Record-based APIs: the nested records case

Available in Servant 0.19 or higher

Servant offers a very natural way of constructing APIs with nested records, called NamedRoutes.

This cookbook explains how to implement such nested-record-based-APIs using NamedRoutes through the example of a Movie Catalog. If you don’t need the nested aspect of the record-based API, you might want to look at Record-based APIs: the simple case cookbook which covers a simpler implementation in which every endpoint is on the same level.

First, we start by constructing the domain types of our Movie Catalog. After, we show you how to implement the API type with the NamedRoutes records. Lastly, we make a Server and a Client out of the API type.

However, it should be understood that this cookbook does not dwell on the built-in servant combinators as the Structuring APIs cookbook already covers that angle.

Boilerplate time!

First, let’s get rid of the the extensions and imports boilerplate in order to focus on our new technique:

{-# LANGUAGE DataKinds          #-}
{-# LANGUAGE DeriveAnyClass     #-}
{-# LANGUAGE DerivingStrategies #-}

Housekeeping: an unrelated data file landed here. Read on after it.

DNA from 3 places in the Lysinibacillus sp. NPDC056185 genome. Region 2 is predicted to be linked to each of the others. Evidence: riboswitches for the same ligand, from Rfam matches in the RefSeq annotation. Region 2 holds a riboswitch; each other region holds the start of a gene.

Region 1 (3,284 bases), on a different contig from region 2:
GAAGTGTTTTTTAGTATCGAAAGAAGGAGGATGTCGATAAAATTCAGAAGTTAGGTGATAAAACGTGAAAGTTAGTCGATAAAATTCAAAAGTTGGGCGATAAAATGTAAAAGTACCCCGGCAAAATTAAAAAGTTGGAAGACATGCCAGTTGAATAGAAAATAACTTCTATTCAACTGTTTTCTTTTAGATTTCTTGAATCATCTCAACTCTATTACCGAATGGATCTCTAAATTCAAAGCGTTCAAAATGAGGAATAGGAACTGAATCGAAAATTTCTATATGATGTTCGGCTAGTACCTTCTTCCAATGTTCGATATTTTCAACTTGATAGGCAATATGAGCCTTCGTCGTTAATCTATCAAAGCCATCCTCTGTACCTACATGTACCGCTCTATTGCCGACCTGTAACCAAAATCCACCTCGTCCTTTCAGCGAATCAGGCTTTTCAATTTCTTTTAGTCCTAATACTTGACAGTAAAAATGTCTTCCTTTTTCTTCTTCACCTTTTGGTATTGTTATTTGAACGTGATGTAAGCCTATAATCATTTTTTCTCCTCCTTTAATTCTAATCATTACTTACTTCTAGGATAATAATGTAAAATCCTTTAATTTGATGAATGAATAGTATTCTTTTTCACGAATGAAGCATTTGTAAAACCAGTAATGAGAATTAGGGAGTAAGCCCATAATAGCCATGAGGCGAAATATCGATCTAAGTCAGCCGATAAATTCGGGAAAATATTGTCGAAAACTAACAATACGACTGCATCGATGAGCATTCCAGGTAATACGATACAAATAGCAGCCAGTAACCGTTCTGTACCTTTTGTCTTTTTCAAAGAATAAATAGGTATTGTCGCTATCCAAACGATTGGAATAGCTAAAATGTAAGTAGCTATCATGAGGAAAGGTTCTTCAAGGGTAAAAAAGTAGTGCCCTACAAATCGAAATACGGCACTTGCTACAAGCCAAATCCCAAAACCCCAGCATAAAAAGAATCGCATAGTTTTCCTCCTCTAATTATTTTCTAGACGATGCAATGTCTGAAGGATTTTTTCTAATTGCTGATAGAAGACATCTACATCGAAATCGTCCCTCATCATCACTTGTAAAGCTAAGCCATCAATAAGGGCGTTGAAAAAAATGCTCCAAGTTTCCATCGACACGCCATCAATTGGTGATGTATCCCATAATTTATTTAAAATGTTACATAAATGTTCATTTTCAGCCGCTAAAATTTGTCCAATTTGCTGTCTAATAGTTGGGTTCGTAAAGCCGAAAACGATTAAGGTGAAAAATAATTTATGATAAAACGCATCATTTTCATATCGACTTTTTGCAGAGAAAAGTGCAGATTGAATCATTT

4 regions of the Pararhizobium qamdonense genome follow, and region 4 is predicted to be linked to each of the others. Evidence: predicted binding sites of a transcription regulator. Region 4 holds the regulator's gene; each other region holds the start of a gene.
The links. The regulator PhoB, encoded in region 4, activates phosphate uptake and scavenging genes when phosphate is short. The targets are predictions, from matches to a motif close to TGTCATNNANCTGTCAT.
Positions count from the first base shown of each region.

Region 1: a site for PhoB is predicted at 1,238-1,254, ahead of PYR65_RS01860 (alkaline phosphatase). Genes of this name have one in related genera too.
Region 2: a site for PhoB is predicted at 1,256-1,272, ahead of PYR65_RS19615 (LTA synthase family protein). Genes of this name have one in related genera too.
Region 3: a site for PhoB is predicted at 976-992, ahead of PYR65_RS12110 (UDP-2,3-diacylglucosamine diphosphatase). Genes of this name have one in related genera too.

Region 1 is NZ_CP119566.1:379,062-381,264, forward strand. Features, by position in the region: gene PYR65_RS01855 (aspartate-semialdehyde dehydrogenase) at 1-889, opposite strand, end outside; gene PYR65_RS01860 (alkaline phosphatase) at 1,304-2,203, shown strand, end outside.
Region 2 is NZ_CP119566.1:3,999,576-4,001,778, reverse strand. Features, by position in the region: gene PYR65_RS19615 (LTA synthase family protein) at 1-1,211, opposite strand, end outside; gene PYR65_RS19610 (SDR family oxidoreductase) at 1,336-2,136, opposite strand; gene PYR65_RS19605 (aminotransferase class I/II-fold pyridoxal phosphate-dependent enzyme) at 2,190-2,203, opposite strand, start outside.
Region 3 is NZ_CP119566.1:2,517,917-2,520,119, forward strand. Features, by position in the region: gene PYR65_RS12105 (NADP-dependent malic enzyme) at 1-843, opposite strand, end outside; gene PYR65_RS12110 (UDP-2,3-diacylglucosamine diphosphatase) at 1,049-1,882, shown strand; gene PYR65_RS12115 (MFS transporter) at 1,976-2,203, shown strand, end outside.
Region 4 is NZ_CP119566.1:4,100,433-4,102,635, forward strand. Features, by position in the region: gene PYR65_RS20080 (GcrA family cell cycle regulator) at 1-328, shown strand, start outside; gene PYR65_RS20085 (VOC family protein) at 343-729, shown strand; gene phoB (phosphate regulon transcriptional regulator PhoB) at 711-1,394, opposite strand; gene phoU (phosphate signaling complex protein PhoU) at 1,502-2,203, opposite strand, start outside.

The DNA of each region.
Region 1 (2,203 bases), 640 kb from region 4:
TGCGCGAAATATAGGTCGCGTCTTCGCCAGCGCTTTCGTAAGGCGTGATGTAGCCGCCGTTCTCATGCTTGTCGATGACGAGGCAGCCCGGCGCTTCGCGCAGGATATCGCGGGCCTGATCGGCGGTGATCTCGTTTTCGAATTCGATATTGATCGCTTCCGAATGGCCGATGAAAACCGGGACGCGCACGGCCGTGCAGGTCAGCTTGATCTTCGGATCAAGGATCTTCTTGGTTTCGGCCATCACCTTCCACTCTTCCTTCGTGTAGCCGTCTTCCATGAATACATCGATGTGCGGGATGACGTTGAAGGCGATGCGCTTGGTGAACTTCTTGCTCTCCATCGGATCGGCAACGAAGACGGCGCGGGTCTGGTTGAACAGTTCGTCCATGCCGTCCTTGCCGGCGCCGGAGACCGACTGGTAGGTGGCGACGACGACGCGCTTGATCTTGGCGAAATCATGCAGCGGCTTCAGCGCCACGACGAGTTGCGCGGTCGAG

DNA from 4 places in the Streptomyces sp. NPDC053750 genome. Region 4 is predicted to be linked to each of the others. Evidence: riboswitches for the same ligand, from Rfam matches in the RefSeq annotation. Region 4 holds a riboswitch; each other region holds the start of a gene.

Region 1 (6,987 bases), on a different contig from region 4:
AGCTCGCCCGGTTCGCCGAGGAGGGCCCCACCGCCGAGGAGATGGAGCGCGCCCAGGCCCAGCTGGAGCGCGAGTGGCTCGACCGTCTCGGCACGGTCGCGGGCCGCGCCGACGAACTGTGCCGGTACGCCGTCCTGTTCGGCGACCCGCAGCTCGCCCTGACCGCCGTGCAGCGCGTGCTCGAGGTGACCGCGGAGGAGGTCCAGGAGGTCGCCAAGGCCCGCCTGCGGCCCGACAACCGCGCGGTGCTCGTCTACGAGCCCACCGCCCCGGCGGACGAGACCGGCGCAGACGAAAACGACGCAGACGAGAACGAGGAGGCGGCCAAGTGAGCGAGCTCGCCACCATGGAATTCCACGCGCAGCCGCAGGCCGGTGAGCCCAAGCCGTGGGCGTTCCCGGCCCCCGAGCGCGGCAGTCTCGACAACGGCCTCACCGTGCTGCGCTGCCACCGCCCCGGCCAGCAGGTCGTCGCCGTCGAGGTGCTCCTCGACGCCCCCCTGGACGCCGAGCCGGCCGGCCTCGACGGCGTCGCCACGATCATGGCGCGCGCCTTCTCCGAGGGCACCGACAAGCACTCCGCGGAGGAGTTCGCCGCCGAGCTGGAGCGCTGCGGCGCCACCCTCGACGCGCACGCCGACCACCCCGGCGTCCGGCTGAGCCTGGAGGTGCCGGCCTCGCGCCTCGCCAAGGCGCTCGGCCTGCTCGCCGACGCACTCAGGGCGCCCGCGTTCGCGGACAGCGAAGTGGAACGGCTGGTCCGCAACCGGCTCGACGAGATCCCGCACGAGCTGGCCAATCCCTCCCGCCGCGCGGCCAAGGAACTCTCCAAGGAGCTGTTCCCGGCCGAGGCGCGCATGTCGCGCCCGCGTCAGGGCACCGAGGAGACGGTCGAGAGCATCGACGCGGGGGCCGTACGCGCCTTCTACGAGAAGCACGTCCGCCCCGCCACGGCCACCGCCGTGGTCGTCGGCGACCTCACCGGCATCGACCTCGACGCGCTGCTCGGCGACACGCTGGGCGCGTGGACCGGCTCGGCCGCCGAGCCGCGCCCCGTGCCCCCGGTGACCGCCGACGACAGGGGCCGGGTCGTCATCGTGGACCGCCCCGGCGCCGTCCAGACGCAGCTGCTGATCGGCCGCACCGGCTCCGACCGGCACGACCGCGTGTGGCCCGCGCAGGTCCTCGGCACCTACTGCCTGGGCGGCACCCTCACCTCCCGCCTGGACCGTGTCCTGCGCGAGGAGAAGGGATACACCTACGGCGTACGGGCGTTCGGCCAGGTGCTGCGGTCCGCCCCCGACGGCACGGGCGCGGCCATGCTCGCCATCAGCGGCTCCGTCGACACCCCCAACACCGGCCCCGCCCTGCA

{-# LANGUAGE DeriveGeneric      #-}
{-# LANGUAGE OverloadedStrings  #-}
{-# LANGUAGE TypeOperators      #-}

import GHC.Generics               ( Generic )
import Data.Aeson                 ( FromJSON, ToJSON )
import Data.Proxy                 ( Proxy(..) )
import Network.Wai.Handler.Warp   ( run )

import Servant                    ( NamedRoutes
                                  , Handler, serve )
import Servant.API                (Capture, Delete, Get, Put, QueryParam, ReqBody
                                  , JSON, NoContent (..)
                                  , FromHttpApiData (..),ToHttpApiData(..)
                                  , (:>) )
import Servant.API.Generic        ( (:-) )

import Servant.Client             ( AsClientT, ClientM, client
                                  , (//), (/:) )
import Servant.Client.Generic     ()

import Servant.Server             ( Application, ServerT )
import Servant.Server.Generic     ( AsServer )

Domain context

Now that we’ve handled the boilerplate, we can dive into our Movie Catalog domain.

Consider a Movie constructed from a Title and a Year of publication.

data Movie = Movie
    { movieId :: MovieId
    , title :: Title
    , year :: Year
    deriving stock Generic
    deriving anyclass (FromJSON, ToJSON)

type MovieId = String
type Title = String
type Year = Int

Let’s forget about the deriving stuff for now and think about the API that we want to make.

  "version" -> Get Version
api          "list" -> Get [Movie] ?sortBy= Title | Year       (sort by the Title or the Year)
  \        /
  "movies"                Get Movie
           \                /
            Capture MovieId - Put Movie
                              Delete MovieId